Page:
The pre-release hype for My Name is Khan (MNIK) was quite high. Karan Johar was once again directing the on-screen reunion of stars Khan and Kajol. It was Kajol’s comeback (if we forget her 2008 entry U Me Aur Hum). There was a huge budget. There were hints of star Khan’s most overtly “political” movie. Shahrukh Khan’s recent antecedent run-in with security officials at a New Jersey airport—coincidence or publicity ploy? A wonderful soundtrack. Glossy publicity shoots. Endless online teasers. All that hoopla boils down to this: MNIK has a great premise, a fabulous cast, and as a travelogue for some of the Bay Area’s most picturesque settings, Johar’s film scores well. MNIK ultimately triumphs not at great filmmaking but at great marketing, which is a
pity, given how ambitious the film’s scope really is.

Shahrukh Khan plays Rizwan Khan, an immigrant from Mumbai who comes to live in San Francisco. Rizwan has Asperger’s Syndrome, a type of autism. In the aftermath of unimaginable atrocities committed against Muslims in a shaken-to-the-core post-9/11 America, Rizwan becomes obsessed with “proving” to the world that all Muslims are not terrorists. Faithful to his obsession, and against all odds, Rizwan sets out on a quest to find some face time with none other than the President of the United States. Rizwan’s journey, spanning a broad, well-picturized spectrum of American landscapes, socio-cultural strata and a couple of very different world-views, makes for a unique odyssey filled with promise.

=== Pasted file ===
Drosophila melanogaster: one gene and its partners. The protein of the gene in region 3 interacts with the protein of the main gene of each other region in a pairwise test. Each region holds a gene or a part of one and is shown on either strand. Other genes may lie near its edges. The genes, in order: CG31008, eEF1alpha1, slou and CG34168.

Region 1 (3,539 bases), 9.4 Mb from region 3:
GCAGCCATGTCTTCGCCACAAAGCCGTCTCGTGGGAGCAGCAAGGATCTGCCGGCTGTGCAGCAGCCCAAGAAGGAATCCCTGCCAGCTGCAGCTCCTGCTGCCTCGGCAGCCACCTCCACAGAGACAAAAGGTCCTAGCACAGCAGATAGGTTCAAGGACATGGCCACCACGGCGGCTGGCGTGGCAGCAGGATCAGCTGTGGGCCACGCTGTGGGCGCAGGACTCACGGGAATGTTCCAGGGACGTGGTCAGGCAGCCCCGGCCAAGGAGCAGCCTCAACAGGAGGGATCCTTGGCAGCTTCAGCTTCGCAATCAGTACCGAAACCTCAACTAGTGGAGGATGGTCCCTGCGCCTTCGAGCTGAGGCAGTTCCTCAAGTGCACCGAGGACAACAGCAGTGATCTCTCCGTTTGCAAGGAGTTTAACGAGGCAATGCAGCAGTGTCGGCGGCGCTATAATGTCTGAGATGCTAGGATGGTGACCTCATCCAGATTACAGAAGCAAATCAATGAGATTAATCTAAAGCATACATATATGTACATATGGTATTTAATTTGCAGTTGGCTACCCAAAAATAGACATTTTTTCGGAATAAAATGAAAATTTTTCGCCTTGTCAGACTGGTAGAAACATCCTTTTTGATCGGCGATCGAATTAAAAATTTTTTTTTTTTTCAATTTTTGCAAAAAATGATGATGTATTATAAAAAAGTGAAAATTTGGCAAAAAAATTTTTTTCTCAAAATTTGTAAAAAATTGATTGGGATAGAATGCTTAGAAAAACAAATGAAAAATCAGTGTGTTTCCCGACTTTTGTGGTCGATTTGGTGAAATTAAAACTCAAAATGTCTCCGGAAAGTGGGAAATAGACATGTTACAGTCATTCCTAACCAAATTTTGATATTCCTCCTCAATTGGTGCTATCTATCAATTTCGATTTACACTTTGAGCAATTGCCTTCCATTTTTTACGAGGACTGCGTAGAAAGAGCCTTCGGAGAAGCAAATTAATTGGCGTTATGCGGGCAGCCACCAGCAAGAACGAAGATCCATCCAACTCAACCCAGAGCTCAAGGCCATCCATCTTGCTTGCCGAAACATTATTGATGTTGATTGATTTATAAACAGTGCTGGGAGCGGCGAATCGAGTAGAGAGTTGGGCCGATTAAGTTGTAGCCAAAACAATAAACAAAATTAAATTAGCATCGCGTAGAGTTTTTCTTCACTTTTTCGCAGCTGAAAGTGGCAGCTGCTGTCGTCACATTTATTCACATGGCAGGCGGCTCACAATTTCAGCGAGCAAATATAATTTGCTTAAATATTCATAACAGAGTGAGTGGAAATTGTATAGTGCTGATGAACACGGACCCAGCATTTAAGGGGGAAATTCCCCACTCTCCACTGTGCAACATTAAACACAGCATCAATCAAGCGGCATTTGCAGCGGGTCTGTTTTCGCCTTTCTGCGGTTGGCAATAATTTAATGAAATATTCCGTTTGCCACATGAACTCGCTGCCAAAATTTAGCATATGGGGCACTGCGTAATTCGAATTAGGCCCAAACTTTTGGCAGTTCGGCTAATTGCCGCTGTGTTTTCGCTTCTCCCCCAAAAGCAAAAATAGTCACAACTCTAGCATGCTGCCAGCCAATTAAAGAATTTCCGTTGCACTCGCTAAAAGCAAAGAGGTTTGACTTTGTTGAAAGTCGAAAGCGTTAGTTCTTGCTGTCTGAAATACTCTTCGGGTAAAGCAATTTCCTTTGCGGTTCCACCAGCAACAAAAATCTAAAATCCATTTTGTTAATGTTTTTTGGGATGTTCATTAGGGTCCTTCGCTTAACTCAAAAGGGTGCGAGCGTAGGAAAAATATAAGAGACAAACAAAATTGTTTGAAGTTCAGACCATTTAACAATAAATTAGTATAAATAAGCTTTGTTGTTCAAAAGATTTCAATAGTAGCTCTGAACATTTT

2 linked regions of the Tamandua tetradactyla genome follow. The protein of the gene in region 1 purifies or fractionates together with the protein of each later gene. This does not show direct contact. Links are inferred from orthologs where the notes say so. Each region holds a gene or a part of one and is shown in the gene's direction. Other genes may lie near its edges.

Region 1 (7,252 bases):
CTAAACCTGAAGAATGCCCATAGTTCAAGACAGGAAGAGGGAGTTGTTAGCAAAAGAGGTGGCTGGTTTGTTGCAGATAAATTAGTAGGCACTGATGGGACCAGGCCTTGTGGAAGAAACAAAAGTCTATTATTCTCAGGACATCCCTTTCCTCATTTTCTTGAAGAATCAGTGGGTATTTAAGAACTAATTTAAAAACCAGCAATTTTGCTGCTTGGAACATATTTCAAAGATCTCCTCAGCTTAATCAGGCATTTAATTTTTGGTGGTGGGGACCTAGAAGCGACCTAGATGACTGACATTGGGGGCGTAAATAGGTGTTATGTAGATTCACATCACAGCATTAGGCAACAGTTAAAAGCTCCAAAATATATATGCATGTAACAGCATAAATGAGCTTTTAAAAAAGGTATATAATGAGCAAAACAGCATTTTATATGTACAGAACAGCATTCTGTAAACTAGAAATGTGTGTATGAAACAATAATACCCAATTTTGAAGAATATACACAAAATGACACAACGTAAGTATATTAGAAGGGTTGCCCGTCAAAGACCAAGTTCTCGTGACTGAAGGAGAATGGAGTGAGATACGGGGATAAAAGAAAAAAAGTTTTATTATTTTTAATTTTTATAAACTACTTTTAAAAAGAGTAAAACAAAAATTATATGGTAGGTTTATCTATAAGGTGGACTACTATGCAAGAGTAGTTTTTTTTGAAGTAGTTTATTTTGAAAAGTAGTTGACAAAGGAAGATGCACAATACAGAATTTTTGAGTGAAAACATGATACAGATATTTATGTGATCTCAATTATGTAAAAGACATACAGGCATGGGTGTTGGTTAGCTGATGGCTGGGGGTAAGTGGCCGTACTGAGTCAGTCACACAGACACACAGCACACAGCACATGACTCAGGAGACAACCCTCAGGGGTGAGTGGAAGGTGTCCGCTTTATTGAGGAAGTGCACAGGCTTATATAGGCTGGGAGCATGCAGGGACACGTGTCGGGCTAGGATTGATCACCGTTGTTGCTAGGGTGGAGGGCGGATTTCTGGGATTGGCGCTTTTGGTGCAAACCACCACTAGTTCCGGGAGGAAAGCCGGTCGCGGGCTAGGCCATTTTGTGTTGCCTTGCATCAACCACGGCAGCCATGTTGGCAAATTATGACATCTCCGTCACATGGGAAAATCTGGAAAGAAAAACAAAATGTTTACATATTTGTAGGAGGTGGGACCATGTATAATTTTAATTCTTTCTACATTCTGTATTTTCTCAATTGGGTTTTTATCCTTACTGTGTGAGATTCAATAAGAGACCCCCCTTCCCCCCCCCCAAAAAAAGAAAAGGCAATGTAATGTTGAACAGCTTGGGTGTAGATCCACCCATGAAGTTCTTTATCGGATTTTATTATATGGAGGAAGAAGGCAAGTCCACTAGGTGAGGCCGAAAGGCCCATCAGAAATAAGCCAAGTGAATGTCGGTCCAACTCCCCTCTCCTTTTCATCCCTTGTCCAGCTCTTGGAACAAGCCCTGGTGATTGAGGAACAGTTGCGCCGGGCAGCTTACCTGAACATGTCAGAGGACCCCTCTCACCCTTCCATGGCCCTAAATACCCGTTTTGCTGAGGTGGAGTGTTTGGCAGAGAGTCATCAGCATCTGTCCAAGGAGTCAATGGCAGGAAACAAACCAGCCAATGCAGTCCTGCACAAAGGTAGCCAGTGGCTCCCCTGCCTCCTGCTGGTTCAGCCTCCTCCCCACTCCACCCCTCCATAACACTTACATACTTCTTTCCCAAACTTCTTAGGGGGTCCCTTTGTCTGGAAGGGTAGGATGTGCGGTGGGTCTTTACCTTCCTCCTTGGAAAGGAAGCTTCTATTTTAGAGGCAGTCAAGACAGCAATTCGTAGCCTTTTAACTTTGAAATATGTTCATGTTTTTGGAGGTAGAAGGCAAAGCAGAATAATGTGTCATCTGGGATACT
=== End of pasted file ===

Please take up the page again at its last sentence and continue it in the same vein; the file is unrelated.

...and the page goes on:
The uniqueness to the story comes in juxtaposing two very non-congruent themes—the deterioration of civility in America towards anyone appearing from “over there” after 9/11, and the concept of Rizwan’s neuro-atypical personality freeing him up from the built-in self-edits that control obsessive manifestations for most of us. Asperger’s gives Rizwan a highly-engaged and excitable outlook on life. Like Anil Kapoor in Eeshwar, Tom Hanks in Forrest Gump or Dustin Hoffman in Rain Man, calling people for who they are in their face without a hint of remorse, depending on circumstances, can be either a blessing or highly embarrassing.